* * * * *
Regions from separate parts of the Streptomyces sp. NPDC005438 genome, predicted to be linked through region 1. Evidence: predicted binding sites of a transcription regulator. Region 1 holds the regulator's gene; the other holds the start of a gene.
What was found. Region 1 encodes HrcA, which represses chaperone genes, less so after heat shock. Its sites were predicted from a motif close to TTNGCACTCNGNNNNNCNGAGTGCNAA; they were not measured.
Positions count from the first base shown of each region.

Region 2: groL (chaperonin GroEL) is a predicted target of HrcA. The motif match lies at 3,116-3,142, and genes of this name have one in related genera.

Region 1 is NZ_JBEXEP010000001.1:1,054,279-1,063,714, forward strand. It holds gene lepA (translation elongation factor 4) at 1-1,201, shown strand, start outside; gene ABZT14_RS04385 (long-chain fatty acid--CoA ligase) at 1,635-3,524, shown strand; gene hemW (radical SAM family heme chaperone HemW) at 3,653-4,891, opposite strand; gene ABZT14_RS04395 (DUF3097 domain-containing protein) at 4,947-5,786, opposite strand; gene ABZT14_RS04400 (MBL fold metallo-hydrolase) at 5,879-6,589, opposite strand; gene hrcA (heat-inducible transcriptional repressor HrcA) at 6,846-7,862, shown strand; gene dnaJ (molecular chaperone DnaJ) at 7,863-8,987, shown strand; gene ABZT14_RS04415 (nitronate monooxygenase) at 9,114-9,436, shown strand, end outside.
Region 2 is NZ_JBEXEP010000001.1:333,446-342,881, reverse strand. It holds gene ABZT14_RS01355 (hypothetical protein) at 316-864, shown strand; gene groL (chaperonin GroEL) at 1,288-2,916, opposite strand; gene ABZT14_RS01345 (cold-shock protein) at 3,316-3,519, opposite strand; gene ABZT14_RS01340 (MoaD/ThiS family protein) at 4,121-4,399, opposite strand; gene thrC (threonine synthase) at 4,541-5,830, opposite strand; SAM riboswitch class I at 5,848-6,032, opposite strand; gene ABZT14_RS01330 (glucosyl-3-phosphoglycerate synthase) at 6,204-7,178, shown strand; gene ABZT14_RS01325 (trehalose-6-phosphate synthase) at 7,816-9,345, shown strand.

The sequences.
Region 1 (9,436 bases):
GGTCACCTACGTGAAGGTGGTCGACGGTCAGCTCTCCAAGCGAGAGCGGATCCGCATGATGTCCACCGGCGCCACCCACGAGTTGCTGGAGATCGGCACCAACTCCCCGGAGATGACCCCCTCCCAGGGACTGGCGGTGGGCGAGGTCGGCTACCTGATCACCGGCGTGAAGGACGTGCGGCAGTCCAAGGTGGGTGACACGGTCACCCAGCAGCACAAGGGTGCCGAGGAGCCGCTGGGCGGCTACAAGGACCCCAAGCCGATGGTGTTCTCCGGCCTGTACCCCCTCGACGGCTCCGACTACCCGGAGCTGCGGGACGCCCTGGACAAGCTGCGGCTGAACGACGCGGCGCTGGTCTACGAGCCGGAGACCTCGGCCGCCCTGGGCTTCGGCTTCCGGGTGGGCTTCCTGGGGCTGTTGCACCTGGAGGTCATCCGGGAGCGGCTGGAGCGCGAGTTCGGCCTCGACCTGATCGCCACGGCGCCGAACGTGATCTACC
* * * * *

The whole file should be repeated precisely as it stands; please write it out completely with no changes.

Regions from separate parts of the Streptomyces sp. NPDC005438 genome, predicted to be linked through region 1. Evidence: predicted binding sites of a transcription regulator. Region 1 holds the regulator's gene; the other holds the start of a gene.
What was found. Region 1 encodes HrcA, which represses chaperone genes, less so after heat shock. Its sites were predicted from a motif close to TTNGCACTCNGNNNNNCNGAGTGCNAA; they were not measured.
Positions count from the first base shown of each region.

Region 2: groL (chaperonin GroEL) is a predicted target of HrcA. The motif match lies at 3,116-3,142, and genes of this name have one in related genera.

Region 1 is NZ_JBEXEP010000001.1:1,054,279-1,063,714, forward strand. It holds gene lepA (translation elongation factor 4) at 1-1,201, shown strand, start outside; gene ABZT14_RS04385 (long-chain fatty acid--CoA ligase) at 1,635-3,524, shown strand; gene hemW (radical SAM family heme chaperone HemW) at 3,653-4,891, opposite strand; gene ABZT14_RS04395 (DUF3097 domain-containing protein) at 4,947-5,786, opposite strand; gene ABZT14_RS04400 (MBL fold metallo-hydrolase) at 5,879-6,589, opposite strand; gene hrcA (heat-inducible transcriptional repressor HrcA) at 6,846-7,862, shown strand; gene dnaJ (molecular chaperone DnaJ) at 7,863-8,987, shown strand; gene ABZT14_RS04415 (nitronate monooxygenase) at 9,114-9,436, shown strand, end outside.
Region 2 is NZ_JBEXEP010000001.1:333,446-342,881, reverse strand. It holds gene ABZT14_RS01355 (hypothetical protein) at 316-864, shown strand; gene groL (chaperonin GroEL) at 1,288-2,916, opposite strand; gene ABZT14_RS01345 (cold-shock protein) at 3,316-3,519, opposite strand; gene ABZT14_RS01340 (MoaD/ThiS family protein) at 4,121-4,399, opposite strand; gene thrC (threonine synthase) at 4,541-5,830, opposite strand; SAM riboswitch class I at 5,848-6,032, opposite strand; gene ABZT14_RS01330 (glucosyl-3-phosphoglycerate synthase) at 6,204-7,178, shown strand; gene ABZT14_RS01325 (trehalose-6-phosphate synthase) at 7,816-9,345, shown strand.

The sequences.
Region 1 (9,436 bases):
GGTCACCTACGTGAAGGTGGTCGACGGTCAGCTCTCCAAGCGAGAGCGGATCCGCATGATGTCCACCGGCGCCACCCACGAGTTGCTGGAGATCGGCACCAACTCCCCGGAGATGACCCCCTCCCAGGGACTGGCGGTGGGCGAGGTCGGCTACCTGATCACCGGCGTGAAGGACGTGCGGCAGTCCAAGGTGGGTGACACGGTCACCCAGCAGCACAAGGGTGCCGAGGAGCCGCTGGGCGGCTACAAGGACCCCAAGCCGATGGTGTTCTCCGGCCTGTACCCCCTCGACGGCTCCGACTACCCGGAGCTGCGGGACGCCCTGGACAAGCTGCGGCTGAACGACGCGGCGCTGGTCTACGAGCCGGAGACCTCGGCCGCCCTGGGCTTCGGCTTCCGGGTGGGCTTCCTGGGGCTGTTGCACCTGGAGGTCATCCGGGAGCGGCTGGAGCGCGAGTTCGGCCTCGACCTGATCGCCACGGCGCCGAACGTGATCTACC